NEW YORK -- Serena Williams heard about Andy Roddick's foot fault from the other night.
Guess whose side she's on.
"A foot fault counts only after you hit the ball, so I don't know. It's always kind of shaky to call it," Williams told ESPN while on hand to watch her sister, Venus, play at the U.S. Open on Friday night.
Serena is not playing, saying she's still recovering from July 15 surgery on her right foot.
In last year's semifinal against Kim Clijsters, Williams went on a tirade against a line judge who called a questionable foot fault against her, resulting in a double-fault that left her facing match point. The tirade earned her a point penalty that ended the match.
On Wednesday, Roddick carried on a long argument after being called for a foot fault. He didn't disagree with the call, only the explanation. The line judge said it was Roddick's right foot that touched the line when replays clearly showed it was his left. He said the judge's refusal to correct herself was "infuriating," but that in the end, it didn't affect the match.
Asked about Roddick's reaction, Williams said: "Andy will get over it. I got over it. I call it my claim to fame now."
She called her foot injury "a one-in-a-trillion chance" and "a disaster."
"I've always said if it weren't for bad luck, I'd have no luck," Williams said.
Williams, who plans to be back in time for America's Fed Cup final against Italy in November, said she doesn't know exactly how her foot got cut while she was walking out of a restaurant in Munich less than a week after winning Wimbledon in July.
"My nephew said, 'Be careful,"' Williams said. "Next thing I knew, I was in the emergency room getting stitches."
Ana's big climb
Next up, Ana Ivanovic faces a big hurdle, and a big opportunity, as she pushes forward in her attempt to climb back up the rankings.
It's a round-of-16 meeting against defending champion Kim Clijsters.
Ivanovic, the world No. 1 after her French Open title in 2008, has fallen as low as 65 since because of injuries and inconsistent play. She is back to No. 40, with a chance to go much higher.
She defeated wild card Virginie Razzano of France 7-5, 6-0 in the third round at Flushing Meadows on Friday.
"It's hard to believe it when you don't have results to prove it, but I really feel I'm playing a lot better," Ivanovic said. "Things are starting to come back, come together out on the court, as well."
Ivanovic is one of a number of former No. 1s who have taken sudden tumbles in recent years. Maria Sharapova dropped out of the top 100, but has climbed back to No. 17. Dinara Safina, the much-maligned, top-ranked player at last year's U.S. Open, is currently at No. 50, and lost in the first round this year.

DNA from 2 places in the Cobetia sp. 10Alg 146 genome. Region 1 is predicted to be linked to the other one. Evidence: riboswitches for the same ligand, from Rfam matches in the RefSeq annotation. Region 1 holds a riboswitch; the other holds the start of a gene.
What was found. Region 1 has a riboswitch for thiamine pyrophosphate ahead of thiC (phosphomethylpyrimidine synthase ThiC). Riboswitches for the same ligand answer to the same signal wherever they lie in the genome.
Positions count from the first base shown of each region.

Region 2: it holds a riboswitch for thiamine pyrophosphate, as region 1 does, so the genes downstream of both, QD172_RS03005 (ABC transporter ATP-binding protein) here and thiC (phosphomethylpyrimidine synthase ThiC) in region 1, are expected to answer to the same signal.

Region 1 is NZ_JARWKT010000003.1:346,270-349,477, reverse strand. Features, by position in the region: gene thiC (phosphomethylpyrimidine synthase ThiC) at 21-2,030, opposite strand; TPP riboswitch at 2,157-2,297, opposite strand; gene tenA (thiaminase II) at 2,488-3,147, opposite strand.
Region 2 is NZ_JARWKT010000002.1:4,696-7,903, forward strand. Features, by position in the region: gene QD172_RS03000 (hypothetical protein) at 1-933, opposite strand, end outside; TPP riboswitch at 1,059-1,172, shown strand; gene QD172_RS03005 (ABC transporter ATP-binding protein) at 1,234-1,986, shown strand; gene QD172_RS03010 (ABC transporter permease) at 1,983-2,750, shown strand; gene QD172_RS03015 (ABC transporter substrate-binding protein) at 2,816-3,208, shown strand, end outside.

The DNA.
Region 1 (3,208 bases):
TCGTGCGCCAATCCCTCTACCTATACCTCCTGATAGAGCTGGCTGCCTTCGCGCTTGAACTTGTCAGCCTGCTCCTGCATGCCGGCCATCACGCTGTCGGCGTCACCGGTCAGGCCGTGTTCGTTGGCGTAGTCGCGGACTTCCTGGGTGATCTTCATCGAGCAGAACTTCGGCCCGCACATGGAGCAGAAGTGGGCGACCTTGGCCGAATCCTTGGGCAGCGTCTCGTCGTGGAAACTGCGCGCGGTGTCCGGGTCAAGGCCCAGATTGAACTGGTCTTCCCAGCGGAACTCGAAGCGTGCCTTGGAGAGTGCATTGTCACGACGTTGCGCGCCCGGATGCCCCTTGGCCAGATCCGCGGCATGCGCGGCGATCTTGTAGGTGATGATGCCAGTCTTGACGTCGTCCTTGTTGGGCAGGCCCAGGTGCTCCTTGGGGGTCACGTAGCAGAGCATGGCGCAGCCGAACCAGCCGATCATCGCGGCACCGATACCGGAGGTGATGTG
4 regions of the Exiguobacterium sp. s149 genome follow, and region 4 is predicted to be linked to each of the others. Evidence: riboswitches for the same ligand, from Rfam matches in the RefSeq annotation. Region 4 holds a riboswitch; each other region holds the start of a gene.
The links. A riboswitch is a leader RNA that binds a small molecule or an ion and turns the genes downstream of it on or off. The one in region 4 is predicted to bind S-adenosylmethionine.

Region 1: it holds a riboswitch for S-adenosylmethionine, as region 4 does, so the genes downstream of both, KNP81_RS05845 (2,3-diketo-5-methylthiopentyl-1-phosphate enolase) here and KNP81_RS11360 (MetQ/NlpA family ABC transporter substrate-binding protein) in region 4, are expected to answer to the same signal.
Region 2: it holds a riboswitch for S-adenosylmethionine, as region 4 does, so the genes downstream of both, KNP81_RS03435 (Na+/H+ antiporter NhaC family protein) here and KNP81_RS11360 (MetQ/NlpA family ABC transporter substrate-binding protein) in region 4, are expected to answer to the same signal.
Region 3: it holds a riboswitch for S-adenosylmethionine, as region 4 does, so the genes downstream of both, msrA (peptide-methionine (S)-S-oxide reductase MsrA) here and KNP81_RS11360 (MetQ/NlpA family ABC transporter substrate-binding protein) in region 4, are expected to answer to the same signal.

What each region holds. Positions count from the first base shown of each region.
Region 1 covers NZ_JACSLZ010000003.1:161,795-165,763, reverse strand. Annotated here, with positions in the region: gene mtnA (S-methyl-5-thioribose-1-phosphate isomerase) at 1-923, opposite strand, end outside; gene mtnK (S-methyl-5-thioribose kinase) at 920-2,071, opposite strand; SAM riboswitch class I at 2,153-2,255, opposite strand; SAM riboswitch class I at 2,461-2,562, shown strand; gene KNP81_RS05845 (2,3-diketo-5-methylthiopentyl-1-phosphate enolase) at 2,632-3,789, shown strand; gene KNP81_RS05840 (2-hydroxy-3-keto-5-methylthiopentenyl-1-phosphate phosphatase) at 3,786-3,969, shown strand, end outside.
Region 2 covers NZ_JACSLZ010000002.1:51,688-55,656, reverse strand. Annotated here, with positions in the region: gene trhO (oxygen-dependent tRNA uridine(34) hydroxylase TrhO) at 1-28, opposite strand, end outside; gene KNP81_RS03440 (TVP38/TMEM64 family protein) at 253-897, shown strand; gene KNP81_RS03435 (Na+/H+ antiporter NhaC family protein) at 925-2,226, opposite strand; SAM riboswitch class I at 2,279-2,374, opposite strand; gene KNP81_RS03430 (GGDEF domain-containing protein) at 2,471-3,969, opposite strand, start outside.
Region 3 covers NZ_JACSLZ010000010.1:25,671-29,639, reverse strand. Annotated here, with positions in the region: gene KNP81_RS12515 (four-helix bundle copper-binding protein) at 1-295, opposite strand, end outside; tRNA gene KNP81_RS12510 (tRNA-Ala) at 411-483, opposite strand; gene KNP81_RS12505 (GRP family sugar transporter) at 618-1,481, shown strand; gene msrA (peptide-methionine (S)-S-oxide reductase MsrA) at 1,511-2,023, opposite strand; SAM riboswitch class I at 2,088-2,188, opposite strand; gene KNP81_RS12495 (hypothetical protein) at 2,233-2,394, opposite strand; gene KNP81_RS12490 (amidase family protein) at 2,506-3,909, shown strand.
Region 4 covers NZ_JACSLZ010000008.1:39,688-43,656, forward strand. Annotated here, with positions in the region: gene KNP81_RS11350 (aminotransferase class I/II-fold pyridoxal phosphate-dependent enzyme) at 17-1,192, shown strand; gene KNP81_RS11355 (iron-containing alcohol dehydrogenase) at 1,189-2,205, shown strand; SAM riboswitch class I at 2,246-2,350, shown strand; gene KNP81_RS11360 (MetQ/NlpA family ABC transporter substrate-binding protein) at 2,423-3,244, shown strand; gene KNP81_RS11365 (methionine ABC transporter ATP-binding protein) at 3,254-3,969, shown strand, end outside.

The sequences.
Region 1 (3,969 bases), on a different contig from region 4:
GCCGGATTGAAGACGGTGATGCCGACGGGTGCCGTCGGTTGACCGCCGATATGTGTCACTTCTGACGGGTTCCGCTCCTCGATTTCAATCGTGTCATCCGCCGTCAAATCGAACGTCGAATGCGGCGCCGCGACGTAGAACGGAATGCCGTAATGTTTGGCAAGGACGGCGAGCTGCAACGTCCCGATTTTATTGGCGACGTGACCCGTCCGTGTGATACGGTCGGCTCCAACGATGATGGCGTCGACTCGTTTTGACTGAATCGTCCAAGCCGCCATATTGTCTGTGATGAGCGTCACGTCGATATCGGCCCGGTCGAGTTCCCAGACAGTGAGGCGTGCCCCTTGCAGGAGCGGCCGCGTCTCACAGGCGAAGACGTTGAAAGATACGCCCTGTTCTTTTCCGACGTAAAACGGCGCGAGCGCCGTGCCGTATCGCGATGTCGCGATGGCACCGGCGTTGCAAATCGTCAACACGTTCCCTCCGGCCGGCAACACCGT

Ivanovic is another who disappeared for a while, due to a series of injuries to her thumb, knee and thigh.
"There were doubts of one sort or the other," she said. "But definitely it's hard when you do lose a lot of matches. You work hard, but there are no results to back that."
Her opponent is Clijsters, who knows all about going away. When she came to the U.S. Open last year, shortly after returning from retirement, she hadn't played enough matches to even have a ranking. She won the championship and a year later, is ranked third.
"She and I are good friends, and I'm happy to see her doing well again," Clijsters said. "I followed her very closely when I wasn't playing, and saw her win the French Open. And from there she just kind of lost it a little bit."
Ivanovic said she's looking forward to playing a big-time player who also happens to be a nice person.
"When I was struggling, she was messaging me. She was very supportive," she said. "That's really rare and really nice to see. In those times, you know who your friends are."
It's gotta be the ... laces
Whatever you do, mon, don't call his shoelaces pink.
"It's orange, OK, it's not pink," said Dustin Brown, the colorful Jamaican who brought his dreadlocks and his cheering section to Arthur Ashe Stadium on Friday.
The show didn't last long. Brown lost 7-5, 6-3, 6-0 to No. 4 Andy Murray, but Brown is hoping his week at Flushing Meadows might spark a little tennis renaissance back home on the island. Earlier this week, he became the first Jamaican man to win a Grand Slam match since 1974. Last month, his country elected a new leader of its tennis federation and the hope is interest in the sport will pick up in a country that loves its athletes.
"I mean, there's more tennis tournaments than [Usain Bolt] runs in a year, so hopefully I'll get to that status sooner or later," Brown said.
Among Brown's peculiarities are that he doesn't like to sit down during changeovers. No coach would ever support that, but Brown doesn't care.
"I play my best tennis when I'm a little bit more emotional and awake and everything," he said. "I always have the feeling when I sit down that my pulse and everything just goes down, so I just don't do it anymore."
As for the shoelaces, well, he started wearing bright orange and other neon colors when he found a pair like that while sorting through boxes at his doubles partner's house. Since he put them in his shoes, his ranking has climbed from around 450 to as high as 98 in July.
"So now, every time I buy a new pair of shoes, I order those shoelaces," he said. "I don't go on the court unless they're in the shoes."